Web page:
37:04 Yeah, and we're on the same page there. That's great. And I like what you said earlier about working with your QSA. We did indeed have a conference call. I think it was last month talking about the the new architecture plans that you had for for making some pretty dramatic changes to the way that you approach things are expanding on some of the services that you offer and the approach that you took was we are not going forward with this until we've talked to a security analyst, third-party about this, which I thought was a very mature approach to take since you have a lot of knowledge and skills internally into your organization. But you still felt that it was in your best interest to also get a third party to talk to about what the potential changes, how it would impact your security standards and how it would affect your PCI compliance assessment.
38:01 Yeah, and and I mean Jen, obviously we trust you a lot but I think in a baseline, you know spending a little bit of time and a little bit of money upfront could save a lot of hassle if we built something for, you know, three months with with a whole product team that didn't meet the requirements then we'd have to go back and do it all over again and retool and that's you know, that's a whole lot of wasted time and resources well beyond. So, you know, it's just about being, again, proactive and and we want to do things, you know technology changes so quickly we want to make the best use of the latest available tools and and allow those to help us forward and so getting some insight externally, sometimes you can get really deep in the weeds when you're building these things yourself or architecting them yourself and that's true both on the technology and the business side, you know, you have certain objectives, you know, you want to meet those and that's all you focus on but there are other things that need to be considered too. And I think you helped Jeremy for my team specifically, you know think through all those finer points during that process and it points out having an ongoing relationship with a QSA so that you can reach out and do that when it when it's an annual thing and you only interact with them once a year that can be harder, especially if you make changes and then they're coming into a new environment, going, Well, I did not prepare. I didn't do my research on the specific tools and technologies that you're currently using so they need a little catch-up time. But if you have those interactions during the year, then everybody gets to stay abreast of new developments together.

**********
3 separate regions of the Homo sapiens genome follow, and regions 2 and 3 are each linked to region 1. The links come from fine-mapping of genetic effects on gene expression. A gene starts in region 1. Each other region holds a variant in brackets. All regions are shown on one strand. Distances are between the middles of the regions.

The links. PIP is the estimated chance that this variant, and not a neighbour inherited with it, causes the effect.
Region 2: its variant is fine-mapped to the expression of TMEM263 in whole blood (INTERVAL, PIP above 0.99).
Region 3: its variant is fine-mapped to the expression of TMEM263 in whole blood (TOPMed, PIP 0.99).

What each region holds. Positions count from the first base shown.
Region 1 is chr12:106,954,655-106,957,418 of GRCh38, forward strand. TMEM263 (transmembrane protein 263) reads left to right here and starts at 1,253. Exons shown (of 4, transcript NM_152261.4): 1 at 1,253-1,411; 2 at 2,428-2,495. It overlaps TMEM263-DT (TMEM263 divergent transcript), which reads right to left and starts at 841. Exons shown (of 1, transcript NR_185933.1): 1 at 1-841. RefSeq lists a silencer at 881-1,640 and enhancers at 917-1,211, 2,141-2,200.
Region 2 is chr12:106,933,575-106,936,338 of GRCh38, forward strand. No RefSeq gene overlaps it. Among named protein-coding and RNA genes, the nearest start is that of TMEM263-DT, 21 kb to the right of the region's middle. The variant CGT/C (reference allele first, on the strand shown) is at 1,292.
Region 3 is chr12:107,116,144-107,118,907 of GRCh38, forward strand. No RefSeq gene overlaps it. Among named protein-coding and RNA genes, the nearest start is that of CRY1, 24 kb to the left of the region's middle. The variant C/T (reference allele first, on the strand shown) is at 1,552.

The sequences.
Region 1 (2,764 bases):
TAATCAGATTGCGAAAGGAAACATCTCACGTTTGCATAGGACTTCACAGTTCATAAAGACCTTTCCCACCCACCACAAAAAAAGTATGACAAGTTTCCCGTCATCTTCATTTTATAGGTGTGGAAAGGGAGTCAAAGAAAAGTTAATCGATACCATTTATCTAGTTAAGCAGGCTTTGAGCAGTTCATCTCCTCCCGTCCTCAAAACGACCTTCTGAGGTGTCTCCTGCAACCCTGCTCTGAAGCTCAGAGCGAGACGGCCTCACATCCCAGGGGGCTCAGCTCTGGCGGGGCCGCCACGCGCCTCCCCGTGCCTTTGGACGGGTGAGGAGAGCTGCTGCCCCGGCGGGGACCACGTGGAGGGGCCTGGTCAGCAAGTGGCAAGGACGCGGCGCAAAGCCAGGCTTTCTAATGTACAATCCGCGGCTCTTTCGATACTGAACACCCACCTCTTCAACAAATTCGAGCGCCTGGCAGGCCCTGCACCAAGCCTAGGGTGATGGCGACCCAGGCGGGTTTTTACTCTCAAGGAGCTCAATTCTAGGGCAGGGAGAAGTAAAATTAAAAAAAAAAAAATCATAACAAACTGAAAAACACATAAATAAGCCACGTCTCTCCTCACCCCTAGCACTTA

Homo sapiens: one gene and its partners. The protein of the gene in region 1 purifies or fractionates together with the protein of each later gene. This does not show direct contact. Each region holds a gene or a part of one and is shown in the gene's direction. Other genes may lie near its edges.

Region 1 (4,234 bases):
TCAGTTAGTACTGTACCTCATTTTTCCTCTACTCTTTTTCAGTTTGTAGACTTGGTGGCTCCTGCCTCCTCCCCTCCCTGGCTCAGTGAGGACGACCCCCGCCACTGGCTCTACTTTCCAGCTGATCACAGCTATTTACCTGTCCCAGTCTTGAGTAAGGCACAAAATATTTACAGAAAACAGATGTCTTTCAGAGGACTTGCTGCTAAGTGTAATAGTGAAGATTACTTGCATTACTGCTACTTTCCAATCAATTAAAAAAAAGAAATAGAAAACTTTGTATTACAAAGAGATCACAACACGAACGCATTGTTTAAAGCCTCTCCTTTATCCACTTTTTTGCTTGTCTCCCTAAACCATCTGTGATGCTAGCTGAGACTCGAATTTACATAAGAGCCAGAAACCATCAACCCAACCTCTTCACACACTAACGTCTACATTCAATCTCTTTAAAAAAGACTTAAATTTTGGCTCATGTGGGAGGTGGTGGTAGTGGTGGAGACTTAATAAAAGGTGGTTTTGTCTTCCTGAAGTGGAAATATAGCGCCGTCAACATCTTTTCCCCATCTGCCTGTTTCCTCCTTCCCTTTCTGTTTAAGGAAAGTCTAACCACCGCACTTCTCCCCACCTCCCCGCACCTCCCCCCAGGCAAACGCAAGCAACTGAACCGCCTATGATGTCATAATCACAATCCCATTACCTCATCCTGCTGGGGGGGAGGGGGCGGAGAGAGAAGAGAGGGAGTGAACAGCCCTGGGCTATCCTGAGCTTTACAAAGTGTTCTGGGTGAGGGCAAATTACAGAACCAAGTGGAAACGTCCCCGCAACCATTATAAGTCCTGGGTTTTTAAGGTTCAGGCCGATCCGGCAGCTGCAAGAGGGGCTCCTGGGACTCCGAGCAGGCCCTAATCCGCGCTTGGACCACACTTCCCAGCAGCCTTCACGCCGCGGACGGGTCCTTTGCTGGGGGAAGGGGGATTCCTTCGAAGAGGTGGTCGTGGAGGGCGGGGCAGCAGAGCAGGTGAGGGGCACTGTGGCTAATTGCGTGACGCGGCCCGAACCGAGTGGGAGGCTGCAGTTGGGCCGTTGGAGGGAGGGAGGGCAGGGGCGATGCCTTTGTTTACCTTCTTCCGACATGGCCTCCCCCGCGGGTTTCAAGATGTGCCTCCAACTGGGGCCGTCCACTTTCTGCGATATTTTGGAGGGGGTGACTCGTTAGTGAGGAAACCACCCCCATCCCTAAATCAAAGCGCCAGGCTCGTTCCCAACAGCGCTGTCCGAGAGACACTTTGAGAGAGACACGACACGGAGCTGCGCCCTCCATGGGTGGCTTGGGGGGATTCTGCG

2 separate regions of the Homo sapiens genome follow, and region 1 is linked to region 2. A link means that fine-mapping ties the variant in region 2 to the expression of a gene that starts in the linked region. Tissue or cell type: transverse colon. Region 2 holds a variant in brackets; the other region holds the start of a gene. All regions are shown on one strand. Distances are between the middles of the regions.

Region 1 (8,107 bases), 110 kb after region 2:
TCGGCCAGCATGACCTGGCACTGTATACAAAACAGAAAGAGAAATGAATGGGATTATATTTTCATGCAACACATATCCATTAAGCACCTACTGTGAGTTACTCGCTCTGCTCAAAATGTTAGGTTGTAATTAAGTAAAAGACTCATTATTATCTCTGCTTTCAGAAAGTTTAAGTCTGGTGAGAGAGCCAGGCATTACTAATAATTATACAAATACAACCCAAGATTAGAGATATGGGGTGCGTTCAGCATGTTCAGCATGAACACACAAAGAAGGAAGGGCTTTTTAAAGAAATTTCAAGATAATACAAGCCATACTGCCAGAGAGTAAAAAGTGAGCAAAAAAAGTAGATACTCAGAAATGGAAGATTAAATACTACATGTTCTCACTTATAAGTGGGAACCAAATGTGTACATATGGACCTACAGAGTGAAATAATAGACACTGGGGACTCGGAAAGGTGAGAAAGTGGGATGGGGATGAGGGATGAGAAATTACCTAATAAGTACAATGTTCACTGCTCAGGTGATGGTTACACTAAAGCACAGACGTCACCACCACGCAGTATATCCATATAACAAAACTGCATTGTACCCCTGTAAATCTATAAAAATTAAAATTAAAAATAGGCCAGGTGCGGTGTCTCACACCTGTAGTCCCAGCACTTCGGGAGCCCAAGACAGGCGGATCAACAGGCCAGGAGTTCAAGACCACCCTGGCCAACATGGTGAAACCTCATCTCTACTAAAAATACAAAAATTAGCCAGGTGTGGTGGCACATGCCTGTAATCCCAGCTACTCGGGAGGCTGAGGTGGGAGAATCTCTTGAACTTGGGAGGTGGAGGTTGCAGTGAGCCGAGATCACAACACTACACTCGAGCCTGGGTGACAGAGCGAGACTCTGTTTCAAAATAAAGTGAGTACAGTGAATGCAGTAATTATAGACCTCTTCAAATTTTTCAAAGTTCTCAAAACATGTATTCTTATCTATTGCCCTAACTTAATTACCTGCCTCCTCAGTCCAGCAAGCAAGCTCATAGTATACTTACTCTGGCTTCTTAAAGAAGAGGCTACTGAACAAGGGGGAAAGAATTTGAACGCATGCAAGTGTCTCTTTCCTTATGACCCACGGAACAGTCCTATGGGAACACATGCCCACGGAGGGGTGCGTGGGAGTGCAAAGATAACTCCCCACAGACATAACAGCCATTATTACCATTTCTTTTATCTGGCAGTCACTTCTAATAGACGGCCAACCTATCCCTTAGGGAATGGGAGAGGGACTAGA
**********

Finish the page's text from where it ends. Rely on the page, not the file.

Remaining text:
39:47 Yeah, it's it's just like anything else if you're you know going in to get a mortgage for a house at a bank or you know, anything that you need to provide documentation for in everyday life. It's a lot easier if you have everything organized upfront and can clearly speak to what the body of work is that you're looking at and and you know, it seems a lot of hassle rather than trying to piece things together at the last minute. So definitely.
40:18 Well, I think that we're reaching sort of the end of what we wanted to cover today. Some of the takeaways that we had were that the one that we keep getting back to you regularly; update your documentation. Of course, you're going to validate your scope at least annually, but then make sure that you're on top of things internally that the constant internal validation of your vulnerabilities and your security controls is only going to benefit you and then make sure that you talk to your QSA on a regular basis. So, even though PCI says once a year, I think the message from today's webinar is, make sure that you have an ongoing process for dealing with your security controls.
41:15 Andrew. Oh sorry. Go ahead, Brian. No, I was just going to briefly add. You know when PCI says that occurs once a year, we like to think of that we see you for a couple of days that we have a lot of fun going through this stuff once a year together, but the rest of the year we do this on our own and we're proactive and this has become a course of daily business for us. It's not something that we think of again is something that we have to do once a year that we need to do it or you know, we want to do this. This is the best thing for us because if we were ever breached that would be a huge problem in the business that we're in and we've seen competitors go down because of a lack of readiness or being proactive and only being reactive. So, you know, stay on top of it.